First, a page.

Support grows for ‘Protect our Kids’

Michael Petit and Kimberly Day,The Coalition to End Child Abuse Deaths met recently at the NASW national offices in Washington, D.C. From left are NASW members Michael Petit, president of Every Child Matters, and Kimberly Day, coordinator of the Coalition to End Child Abuse Deaths.

In recent Capitol Hill visits, NASW joined the Coalition to End Child Abuse Deaths to continue advocacy for the Protect Our Kids Act (H.R. 3653/S.1984), and to discuss the importance of having social workers as child welfare workers.

Meetings in the House and Senate resulted in U.S. Sen. Olympia J. Snowe, R-Maine, and U.S. Reps. Jim Moran, D-Va., Al Green, D-Texas, and John Tierney, D-Mass., signing on as co-sponsors of the bill.

The bipartisan bill was originally introduced by Sens. John Kerry, D-Mass., and Susan Collins, R-Maine, with companion legislation by Rep. Lloyd Doggett, D-Texas.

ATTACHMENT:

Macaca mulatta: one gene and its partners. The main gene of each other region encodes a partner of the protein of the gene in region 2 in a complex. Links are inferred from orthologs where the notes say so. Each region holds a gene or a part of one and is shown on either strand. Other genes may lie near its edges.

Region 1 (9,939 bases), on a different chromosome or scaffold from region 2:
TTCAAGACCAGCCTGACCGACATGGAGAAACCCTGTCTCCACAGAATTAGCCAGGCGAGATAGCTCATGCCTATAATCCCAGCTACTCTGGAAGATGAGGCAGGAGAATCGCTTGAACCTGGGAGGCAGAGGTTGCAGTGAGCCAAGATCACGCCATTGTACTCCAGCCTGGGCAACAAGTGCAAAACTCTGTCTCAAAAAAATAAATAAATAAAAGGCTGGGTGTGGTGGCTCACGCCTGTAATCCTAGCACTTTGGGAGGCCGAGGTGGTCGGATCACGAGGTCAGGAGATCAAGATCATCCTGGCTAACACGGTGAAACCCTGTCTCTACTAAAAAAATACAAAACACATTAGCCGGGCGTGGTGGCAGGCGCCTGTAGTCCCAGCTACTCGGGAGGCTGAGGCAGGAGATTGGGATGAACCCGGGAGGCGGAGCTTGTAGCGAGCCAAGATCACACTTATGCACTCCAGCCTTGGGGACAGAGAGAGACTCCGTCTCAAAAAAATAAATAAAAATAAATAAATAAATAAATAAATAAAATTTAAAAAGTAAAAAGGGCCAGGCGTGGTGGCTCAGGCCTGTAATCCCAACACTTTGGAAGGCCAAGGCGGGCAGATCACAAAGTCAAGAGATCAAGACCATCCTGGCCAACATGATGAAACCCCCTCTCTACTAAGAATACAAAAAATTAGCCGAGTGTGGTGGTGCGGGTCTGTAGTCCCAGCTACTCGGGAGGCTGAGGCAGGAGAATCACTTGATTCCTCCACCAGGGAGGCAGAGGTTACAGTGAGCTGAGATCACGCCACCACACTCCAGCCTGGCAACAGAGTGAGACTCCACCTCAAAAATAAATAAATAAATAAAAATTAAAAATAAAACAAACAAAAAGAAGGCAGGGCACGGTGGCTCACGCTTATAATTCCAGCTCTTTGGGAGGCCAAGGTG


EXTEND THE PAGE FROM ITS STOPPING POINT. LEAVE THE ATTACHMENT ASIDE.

“Our Coalition was happy to make visits to the offices of both Democratic and Republican members of Congress in support of the ‘Protect Our Kids Act,’” said Kimberly Day, coordinator for the National Coalition to End Child Abuse Deaths. “We believe that the commission created by the passage of this bill would make potentially groundbreaking recommendations on how to finally reduce the scourge of child abuse in the U.S.”

boy on stool, background drawing of glob and mutiple interests for the childJoan Levy Zlotnik, director of the NASW Social Work Policy Institute, said the Coalition to End Child Abuse Deaths was formed more than two years ago. The coalition comprises five organizations: NASW; the National Center for the Review and Prevention of Child Deaths; the National Children’s Alliance; the Every Child Matters Education Fund; and the National District Attorneys Association.

NASW supports Speak Up For Kids, a nationwide campaign that spreads the word about recognizing the signs and symptoms of learning and psychiatric disorders in children and teens. As part of Speak Up for Kids, mental health professionals across the country are offering free talks in their communities in honor of National Children’s Mental Health Awareness Week, May 6-12. Parents are encouraged to attend and learn about the resources in their area.

NASW is asking its members to sign a petition asking Congress to support the “Protect Our Kids Act.”

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